Michael Barrymore health: TV Comedian left ‘devastated’ by his health injury – what is it?

Michael Barrymore became a familiar face in households up and down the country over two decades, starring in a number of television shows and becoming a hugely successful brand in his own right. At the peak of his appeal, the star presented his own light entertainment show, Barrymore, which ran from 1991 to 2000. In the intervening years since then, Michael has kept a relatively low-profile but planned to make his TV comeback as one of the contestants in the upcoming series Dancing on Ice 2020.


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Unfortunately, his plans were derailed after he sustained a debilitating injury in the show’s rehearsals.

In a statement released a couple of days ago, he said: “Shortly after shooting the Dancing On Ice Christmas Special I took a tumble whilst rehearsing for the January shows.

“After the fall, I thought I had sprained my wrist but it turns out that it is broken. Unfortunately, the medics have told me that I cannot compete.

“I am absolutely devastated; I have loved every second of the journey so far with my wonderful dance partner Alex Murphy and the support from the public has been overwhelming.”

The TV presenter went on to praise those working and participating in the show, wishing them the best of luck.

What to do if you break your wrist

According to the NHS, a broken (fractured) arm or wrist needs to be treated as soon as possible. It typically takes a month or two to heal.

How can I tell?

Signs of a broken arm or wrist include:

  • Severe pain and tenderness
  • Bruising and swelling
  • Difficulty moving the hand or arm
  • The wrist or arm being an odd shape
  • A snap or grinding noise at the time of injury
  • Bleeding (if the bone has damaged the skin) – sometimes the bone may poke through the skin
  • Tingling and numbness

Because of the shock and pain of breaking your arm, you may also feel faint, dizzy or sick, explains the NHS.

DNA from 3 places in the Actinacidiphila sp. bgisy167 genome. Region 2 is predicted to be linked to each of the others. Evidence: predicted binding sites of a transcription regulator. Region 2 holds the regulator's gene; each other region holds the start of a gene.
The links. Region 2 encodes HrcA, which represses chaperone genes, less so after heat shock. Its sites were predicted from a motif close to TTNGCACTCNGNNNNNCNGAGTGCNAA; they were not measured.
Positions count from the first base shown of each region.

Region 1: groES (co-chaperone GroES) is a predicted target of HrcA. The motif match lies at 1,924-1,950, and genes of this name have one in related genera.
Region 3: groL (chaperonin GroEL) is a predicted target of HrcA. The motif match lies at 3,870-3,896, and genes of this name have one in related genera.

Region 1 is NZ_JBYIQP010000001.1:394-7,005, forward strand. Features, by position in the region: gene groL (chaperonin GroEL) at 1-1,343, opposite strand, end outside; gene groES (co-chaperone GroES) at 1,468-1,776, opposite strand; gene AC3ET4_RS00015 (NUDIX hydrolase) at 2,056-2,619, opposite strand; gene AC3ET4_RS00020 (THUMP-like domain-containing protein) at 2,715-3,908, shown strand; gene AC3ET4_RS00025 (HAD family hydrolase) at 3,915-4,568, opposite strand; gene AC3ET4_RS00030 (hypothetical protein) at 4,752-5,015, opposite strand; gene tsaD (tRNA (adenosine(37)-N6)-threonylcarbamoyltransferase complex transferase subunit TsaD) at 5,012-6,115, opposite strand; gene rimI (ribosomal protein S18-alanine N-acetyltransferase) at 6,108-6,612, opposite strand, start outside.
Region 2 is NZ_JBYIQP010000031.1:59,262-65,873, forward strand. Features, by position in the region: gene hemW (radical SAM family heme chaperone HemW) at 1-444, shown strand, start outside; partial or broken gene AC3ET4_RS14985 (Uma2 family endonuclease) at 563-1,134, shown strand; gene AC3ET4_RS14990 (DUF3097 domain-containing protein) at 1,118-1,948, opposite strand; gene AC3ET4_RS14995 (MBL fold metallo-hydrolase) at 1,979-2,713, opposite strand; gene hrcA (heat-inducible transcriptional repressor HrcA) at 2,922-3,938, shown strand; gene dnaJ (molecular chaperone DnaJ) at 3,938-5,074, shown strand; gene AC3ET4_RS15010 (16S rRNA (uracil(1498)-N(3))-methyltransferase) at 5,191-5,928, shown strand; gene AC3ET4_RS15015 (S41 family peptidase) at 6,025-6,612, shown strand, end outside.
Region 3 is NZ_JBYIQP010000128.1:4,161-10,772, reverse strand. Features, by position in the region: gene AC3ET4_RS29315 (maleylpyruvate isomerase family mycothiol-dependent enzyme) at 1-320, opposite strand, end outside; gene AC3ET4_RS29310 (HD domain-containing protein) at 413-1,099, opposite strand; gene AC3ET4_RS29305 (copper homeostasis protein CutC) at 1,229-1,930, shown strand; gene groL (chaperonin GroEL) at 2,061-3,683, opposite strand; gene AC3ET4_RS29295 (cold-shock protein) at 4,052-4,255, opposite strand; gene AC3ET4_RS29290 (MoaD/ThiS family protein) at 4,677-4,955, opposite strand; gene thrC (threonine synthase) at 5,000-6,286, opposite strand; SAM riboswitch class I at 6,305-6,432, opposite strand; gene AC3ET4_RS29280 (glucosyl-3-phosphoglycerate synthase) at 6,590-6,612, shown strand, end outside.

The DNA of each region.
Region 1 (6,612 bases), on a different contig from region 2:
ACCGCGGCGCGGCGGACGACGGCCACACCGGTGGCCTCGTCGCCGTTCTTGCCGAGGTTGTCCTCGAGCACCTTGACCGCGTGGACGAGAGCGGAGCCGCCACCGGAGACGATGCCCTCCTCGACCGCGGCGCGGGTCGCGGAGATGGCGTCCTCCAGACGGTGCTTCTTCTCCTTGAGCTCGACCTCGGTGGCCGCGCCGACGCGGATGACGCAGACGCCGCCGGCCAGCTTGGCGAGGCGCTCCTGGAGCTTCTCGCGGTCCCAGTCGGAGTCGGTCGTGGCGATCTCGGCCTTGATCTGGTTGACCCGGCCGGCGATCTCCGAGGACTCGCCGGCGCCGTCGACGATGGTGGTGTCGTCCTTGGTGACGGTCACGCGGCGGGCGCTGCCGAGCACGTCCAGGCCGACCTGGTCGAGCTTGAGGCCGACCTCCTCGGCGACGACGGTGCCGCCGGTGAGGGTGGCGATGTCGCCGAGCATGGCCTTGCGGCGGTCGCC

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As the health body points out, it can be hard to tell the difference between a minor break and a sprain so it’s best to assume it’s a fracture until it has been checked by a doctor or nurse.

How to treat a broken wrist

When you arrive at the hospital, you’ll be given painkillers and a support (splint) may be fixed to your arm to secure it in position, says the NHS.

An X-ray will be carried out to check whether your arm or wrist is broken and how severe the break is.

The following treatment procedure will depend on whether the fracture is mild or serious.


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In the immediate aftermath of a breakage, however, the NHS recommends implementing the following steps:

  • Go to your nearest accident and emergency (A&E) department or call 999 for an ambulance if it’s a bad break – minor fractures can often be treated at a local minor injuries unit
  • Avoid moving the affected arm as much as possible – it may help to support it in a sling that goes under the arm and around the neck; find out how to make an arm sling
  • Stop any bleeding by applying pressure to the wound with a clean pad or dressing if possible
  • Apply an ice pack (such as a bag of frozen peas wrapped in a tea towel) to the injured area if one is easily available
  • Don’t eat or drink anything in case you need surgery to fix the bone when you get to hospital

“If your child has injured their arm or wrist, try to get someone else to drive so you can support and comfort them,” advised the NHS.

Recovering from a broken wrist

Your cast will need to stay on until the broken bone has healed – this usually takes a month or two, but can take longer if the break was severe, says the NHS.

According to the NHS, while your arm is in a cast:

  • Avoid putting weight or strain on the arm – don’t stop moving it completely, but avoid activities such as carrying anything heavy, driving and sports
  • Keep the cast dry and keep your arm raised (for example, on pillows) whenever possible – read more about how to care for a plaster cast
  • Do some gentle exercises and stretches to reduce stiffness – your doctor or a physiotherapist will advise you about this;
  • Get medical advice if you notice changes in your skin colour, unusual sensations in your arm or wrist, signs of infection (redness, swelling or smelly discharge), severe or continuous pain, or problems with your cast (it’s too loose, too tight or cracked)

Speak to your doctor about when you can return to work and normal activities. They will probably suggest gradually increasing how much you use your arm and hand over a few weeks or months, notes the health site.

Your arm or wrist may be stiff and weak after the cast is removed.

A physiotherapist can help with these problems, although sometimes they can last several months or more, added the NHS.

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